During America's Great Depression and before Prohibition was repealed, the popular patent medicine, Jamaica Ginger (JG), became adulterated with a toxic substance that could cause limb paralysis or death. Contaminated JG affected many, including poor white and African American sharecroppers and mill workers, who sought the medicine during Prohibition due to its high alcohol content. Between 50,000 and 100,000 people became afflicted with Jamaica Ginger Paralysis (JGP), leaving survivors with lasting physical disability, limited economic opportunity, and severe social stigmas.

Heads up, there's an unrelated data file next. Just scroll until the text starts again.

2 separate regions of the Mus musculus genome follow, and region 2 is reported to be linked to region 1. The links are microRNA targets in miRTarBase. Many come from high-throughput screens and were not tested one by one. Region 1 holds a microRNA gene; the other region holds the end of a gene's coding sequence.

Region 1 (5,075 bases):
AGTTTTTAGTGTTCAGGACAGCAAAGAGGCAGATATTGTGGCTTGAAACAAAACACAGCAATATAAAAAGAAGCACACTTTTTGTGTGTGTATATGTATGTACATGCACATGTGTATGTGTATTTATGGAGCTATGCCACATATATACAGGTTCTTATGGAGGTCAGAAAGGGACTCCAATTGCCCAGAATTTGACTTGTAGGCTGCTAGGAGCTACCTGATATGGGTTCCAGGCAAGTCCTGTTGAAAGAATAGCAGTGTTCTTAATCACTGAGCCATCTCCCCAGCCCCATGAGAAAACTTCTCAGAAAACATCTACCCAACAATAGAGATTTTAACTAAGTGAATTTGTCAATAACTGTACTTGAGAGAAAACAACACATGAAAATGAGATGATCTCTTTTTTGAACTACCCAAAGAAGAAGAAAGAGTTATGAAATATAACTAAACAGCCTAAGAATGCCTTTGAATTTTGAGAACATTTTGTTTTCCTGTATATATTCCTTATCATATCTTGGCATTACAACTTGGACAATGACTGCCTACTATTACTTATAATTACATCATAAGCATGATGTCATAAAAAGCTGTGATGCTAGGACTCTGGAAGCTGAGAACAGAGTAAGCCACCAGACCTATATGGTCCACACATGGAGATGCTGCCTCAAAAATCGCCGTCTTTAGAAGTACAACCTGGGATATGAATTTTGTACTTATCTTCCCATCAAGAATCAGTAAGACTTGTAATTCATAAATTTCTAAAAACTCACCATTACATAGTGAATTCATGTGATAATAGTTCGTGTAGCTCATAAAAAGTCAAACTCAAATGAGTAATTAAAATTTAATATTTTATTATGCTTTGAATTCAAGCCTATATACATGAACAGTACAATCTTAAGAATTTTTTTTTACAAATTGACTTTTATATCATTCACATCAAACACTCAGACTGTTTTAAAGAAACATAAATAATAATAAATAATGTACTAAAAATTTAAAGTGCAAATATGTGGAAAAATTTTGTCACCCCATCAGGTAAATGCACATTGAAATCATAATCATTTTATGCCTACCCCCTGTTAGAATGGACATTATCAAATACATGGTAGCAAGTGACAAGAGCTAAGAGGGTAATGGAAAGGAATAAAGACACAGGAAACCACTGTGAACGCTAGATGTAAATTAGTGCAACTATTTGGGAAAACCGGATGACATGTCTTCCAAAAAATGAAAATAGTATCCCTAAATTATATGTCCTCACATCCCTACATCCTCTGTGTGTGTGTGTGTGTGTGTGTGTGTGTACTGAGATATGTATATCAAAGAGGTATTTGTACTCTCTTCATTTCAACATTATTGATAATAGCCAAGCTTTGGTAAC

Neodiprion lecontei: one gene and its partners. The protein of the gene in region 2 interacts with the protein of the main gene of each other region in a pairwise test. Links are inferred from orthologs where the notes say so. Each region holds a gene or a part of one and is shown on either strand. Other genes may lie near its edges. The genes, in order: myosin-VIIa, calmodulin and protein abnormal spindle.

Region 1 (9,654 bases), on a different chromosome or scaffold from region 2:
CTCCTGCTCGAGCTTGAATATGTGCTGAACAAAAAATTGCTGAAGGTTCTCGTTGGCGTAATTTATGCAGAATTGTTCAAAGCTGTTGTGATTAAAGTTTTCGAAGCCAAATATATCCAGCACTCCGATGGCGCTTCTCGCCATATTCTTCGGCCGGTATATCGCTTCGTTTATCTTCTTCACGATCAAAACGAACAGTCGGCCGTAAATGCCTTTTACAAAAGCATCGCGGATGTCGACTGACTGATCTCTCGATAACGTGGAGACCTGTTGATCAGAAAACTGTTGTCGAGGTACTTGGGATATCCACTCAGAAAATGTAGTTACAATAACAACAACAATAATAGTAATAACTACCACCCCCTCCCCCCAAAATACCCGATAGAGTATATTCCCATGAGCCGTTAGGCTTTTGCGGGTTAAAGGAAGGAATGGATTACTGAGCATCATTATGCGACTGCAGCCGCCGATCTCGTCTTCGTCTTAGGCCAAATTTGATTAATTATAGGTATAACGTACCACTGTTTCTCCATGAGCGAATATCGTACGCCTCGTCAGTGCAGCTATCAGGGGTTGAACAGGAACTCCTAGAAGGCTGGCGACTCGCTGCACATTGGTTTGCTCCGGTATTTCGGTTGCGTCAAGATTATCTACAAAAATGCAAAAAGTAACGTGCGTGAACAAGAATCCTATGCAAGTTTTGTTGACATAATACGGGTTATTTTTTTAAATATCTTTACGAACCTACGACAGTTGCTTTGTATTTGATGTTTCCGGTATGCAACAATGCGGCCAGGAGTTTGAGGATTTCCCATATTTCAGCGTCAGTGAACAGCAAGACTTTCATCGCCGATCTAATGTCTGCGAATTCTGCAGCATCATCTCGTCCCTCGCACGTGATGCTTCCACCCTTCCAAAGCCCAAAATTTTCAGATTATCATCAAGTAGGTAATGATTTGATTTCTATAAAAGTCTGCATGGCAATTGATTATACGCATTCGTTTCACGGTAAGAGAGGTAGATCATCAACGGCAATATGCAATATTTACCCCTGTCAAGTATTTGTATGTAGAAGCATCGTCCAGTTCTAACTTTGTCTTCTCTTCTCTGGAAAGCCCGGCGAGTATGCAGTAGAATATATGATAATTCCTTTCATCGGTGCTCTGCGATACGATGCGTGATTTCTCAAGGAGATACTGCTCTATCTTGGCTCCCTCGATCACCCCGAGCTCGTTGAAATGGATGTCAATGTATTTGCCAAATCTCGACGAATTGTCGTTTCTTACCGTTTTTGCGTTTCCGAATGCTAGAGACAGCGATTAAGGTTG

This paper will trace the little-known story of why people consumed the patent medicine and how survivors experienced paralysis and negotiated a society discomforted by their condition. Although the memories of survivors were shaped by time, age, and community, they provide a remarkable window into their experiences. The paper argues that although most survivors faced prejudice, poverty, and disability, they showed remarkable determination in rebuilding their lives, testing new therapies, and adapting to manual labour.